Continued from here.
Tuesday, the third and final day of the conference, began with Conscription and Consequences. The panel was chaired by Robert Kenzer of the University of Richmond, who also commented on the papers. This could have been a subset of the Beleaguered Cincinnatus panel from the day before. First up was Christine Dee with “Now is a Time when Strange Men and Strange Things are in Vogue”: The Provost Marshal’s Agents and the Meaning of Local Resistance in Northern Communities. In this Dee detailed the processes by which communities resisted conscription and the provost marshals’ attempts to enforce it. Attempts by provost marshals to “embed” themselves in communities were resented by residents, and sometimes violence resulted, prompted by both citizens and the PMs. Also complicating enforcement were ethnic differences and contested citizenship. PMs during the war deputized locals and formed paramilitary bands to gather up deserters and evaders, and bounties were awarded. Even after the war, the PMs continued their activities in communities, not only in collecting deserters and evaders but also others who committed crimes against the military.
John Sacher’s paper, titled Confederate Substitutes and Principals: A Preliminary Analysis, covered a topic that is rarely discussed, that of the policy of the hiring of substitutes by men (principals) drafted into the Confederate army. While the policy was outlawed and all principals were subsequently ordered into the army, Sacher argues that the use of compliance of principals with the order as a sign of Confederate loyalty is a slim reed. Rockingham County, VA is the focus of Sacher’s study. (An interesting tidbit – at one point newspapers encouraged women to mail petticoats to principals.)
The 10:30 session was to be chaired by Ethan Rafuse, whose misadventures resulting in his inability to attend can be found here. Susannah Bruce, who was to comment, took on the additional duty of chairing The Influence of Military Operations on Politics and Policy in the Trans-Mississippi. I took more notes during this session than in any other, perhaps because it dealt with the Trans-Miss theatre, with which I am least familiar. Fellow blogger Drew Wagenhoffer would have been in heaven, I think. Terry Beckenbaugh started things off with The Economics of Race: Major General Samuel Ryan Curtis’ Policies toward African-Americans and Native Americans in the Trans-Mississippi, 1862-1864. Perhaps best known for his victory at Pea Ridge, Curtis was a Whig turned Republican who repudiated racial equality while at the same time believing that a person could not be property. As his Army of the Southwest marched through Arkansas (cutting his supply line and living off the land well before the idea occurred to the likes of Grant and Sherman), Curtis freed slaves and gave them confiscated cotton, thus vesting their interest in Union victory. Curtis believed that the possibility of being accused of inciting servile insurrection was worth the risk if his actions damaged the enemy. Later, Curtis’ treatment of the Indians when he moved further west was very severe, giving John Chivington justification for the Sand Creek Massacre when he said there could be “no peace until the Indians suffer more”. While contrabands were working toward the same end as Curtis – Union victory – the Indians were not; they were in the way.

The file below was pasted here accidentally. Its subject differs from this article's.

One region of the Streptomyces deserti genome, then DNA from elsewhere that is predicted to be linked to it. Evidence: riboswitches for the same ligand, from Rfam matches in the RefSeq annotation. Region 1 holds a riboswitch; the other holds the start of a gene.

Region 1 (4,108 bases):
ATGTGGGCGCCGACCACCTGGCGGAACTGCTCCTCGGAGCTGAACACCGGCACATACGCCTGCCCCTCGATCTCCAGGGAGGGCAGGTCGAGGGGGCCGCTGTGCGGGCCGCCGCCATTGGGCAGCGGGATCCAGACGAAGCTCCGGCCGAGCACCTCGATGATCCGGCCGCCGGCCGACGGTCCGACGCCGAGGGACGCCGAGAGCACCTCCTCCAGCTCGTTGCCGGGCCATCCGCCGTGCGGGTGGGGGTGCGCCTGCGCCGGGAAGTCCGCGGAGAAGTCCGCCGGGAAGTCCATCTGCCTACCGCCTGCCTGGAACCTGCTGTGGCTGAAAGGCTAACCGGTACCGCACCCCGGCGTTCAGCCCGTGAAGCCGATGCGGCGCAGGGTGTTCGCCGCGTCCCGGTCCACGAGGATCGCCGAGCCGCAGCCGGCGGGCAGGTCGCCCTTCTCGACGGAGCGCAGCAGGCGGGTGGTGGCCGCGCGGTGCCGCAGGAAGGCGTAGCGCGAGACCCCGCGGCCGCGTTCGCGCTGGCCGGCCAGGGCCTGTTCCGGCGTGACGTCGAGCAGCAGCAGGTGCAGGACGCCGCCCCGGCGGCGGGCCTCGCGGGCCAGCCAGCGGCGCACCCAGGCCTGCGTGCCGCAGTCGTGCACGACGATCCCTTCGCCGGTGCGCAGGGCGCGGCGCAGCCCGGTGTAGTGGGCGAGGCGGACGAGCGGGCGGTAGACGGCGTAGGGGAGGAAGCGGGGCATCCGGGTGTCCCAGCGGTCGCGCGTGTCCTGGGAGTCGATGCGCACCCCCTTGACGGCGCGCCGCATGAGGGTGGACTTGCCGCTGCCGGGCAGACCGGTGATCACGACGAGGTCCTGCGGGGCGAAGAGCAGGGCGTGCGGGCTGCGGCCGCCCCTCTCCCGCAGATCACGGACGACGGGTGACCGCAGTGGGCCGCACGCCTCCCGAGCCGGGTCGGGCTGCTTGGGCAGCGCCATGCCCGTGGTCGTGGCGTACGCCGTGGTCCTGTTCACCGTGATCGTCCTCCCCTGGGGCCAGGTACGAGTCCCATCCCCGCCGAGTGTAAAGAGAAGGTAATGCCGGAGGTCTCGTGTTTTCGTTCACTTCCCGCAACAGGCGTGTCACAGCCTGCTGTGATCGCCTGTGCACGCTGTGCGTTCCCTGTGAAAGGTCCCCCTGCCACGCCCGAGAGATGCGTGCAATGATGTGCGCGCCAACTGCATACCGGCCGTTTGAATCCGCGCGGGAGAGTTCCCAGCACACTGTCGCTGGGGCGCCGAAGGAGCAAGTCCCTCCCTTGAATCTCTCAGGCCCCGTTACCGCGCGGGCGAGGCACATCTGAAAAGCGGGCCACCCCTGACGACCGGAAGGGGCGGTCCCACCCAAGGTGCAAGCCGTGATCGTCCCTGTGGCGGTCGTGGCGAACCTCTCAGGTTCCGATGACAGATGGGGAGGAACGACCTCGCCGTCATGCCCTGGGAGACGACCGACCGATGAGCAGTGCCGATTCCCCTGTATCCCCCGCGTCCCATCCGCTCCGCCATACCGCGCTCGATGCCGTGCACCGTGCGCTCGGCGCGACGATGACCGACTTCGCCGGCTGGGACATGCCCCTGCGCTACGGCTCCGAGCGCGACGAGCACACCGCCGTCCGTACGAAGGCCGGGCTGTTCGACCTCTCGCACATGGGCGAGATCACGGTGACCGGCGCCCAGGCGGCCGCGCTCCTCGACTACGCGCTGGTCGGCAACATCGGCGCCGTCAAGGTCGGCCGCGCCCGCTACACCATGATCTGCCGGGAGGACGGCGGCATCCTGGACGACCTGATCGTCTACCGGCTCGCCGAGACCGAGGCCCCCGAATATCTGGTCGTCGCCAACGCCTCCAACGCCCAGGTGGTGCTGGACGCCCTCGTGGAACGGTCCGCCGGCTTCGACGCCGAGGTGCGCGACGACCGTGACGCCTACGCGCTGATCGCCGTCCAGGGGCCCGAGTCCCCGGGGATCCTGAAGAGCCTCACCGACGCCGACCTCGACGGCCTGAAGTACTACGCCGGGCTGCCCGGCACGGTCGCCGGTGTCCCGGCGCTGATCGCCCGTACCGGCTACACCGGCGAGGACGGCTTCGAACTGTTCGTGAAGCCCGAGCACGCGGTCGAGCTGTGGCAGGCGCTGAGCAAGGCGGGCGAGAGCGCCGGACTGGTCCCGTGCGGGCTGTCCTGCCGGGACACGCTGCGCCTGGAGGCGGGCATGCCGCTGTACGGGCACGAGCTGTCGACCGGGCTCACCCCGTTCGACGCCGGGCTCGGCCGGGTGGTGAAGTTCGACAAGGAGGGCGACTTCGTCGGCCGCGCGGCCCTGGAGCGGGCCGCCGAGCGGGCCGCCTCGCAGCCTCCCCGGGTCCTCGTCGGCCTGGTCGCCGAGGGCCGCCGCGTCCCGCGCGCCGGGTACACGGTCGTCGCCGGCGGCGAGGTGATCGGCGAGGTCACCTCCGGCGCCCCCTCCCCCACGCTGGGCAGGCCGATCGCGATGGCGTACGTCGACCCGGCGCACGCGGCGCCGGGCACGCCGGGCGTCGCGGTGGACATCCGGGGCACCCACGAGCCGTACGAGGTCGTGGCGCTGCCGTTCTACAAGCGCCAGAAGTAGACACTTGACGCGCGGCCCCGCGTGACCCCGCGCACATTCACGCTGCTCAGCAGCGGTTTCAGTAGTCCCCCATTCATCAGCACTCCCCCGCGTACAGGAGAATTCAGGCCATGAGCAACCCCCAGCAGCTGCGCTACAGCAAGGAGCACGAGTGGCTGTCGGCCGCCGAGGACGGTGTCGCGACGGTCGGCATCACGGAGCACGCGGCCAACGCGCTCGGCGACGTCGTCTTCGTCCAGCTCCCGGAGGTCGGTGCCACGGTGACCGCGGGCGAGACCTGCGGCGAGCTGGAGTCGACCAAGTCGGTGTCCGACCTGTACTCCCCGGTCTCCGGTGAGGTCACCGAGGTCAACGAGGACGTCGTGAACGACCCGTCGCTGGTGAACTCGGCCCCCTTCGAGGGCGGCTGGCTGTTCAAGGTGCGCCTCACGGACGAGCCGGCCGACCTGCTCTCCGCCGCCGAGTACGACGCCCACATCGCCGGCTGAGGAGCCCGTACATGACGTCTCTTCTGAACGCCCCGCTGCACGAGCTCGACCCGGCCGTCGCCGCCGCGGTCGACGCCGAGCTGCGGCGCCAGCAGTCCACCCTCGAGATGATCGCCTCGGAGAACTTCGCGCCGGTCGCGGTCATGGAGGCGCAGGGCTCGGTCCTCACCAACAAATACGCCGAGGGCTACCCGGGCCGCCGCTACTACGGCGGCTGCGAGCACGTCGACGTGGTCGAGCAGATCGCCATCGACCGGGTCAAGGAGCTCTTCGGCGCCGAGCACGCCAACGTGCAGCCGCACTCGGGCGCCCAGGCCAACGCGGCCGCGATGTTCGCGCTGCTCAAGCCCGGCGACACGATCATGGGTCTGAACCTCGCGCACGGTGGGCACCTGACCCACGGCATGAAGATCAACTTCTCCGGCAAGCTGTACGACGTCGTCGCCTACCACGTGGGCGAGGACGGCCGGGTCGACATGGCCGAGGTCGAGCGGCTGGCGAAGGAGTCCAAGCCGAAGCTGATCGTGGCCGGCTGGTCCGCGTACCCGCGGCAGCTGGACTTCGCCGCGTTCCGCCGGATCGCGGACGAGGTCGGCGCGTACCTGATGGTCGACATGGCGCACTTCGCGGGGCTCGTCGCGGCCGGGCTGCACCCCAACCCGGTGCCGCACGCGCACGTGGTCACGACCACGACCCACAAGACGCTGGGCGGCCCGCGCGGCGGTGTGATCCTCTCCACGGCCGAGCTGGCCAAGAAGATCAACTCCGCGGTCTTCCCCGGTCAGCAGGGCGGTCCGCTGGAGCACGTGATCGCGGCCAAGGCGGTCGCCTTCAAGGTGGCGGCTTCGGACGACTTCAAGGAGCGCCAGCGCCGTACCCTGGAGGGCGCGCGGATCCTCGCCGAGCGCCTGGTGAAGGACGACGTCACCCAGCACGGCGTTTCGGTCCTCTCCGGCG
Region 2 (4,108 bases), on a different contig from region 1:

Jeff Prushankin’s paper, Politics as War by Other Means: The Gray-Lewis Louisiana Congressional Campaign of 1864, examined yet another little discussed topic – the effect of the conduct of the war on political elections in the Confederacy. The war didn’t last long enough for the effect to be realized on a national level, but the Gray-Lewis campaigns illustrate how it manifested on a smaller scale. There was a good deal of conflict between Richard Taylor’s command in Louisiana and that of Edmund Kirby Smith’s in Arkansas – it would seem that Smith was behaving somewhat selfishly (I don’t know much about it, but imagine you can find out more in Jeff’s fine book which I have yet to read). Orders were given and disobeyed, reenforcements withheld, arrests made. Taking advantage of this Crisis in Confederate Command was Union general Nathaniel Banks. It was no surprise that the Confederate public took sides with Taylor or Smith. Two candidates for a vacant congressional seat emerged, with one being perceived to support Taylor (Henry Gray) and one Smith (John Langdon, though his camp denied any ties to Smith). The election turned into a referendum on Smith and Taylor, with the Taylor candidate (Gray) winning. Gray went to Richmond and presented evidence tying Smith to the illegal cotton trade, and the tide of public opinion turned decidedly against Smith across the Confederacy.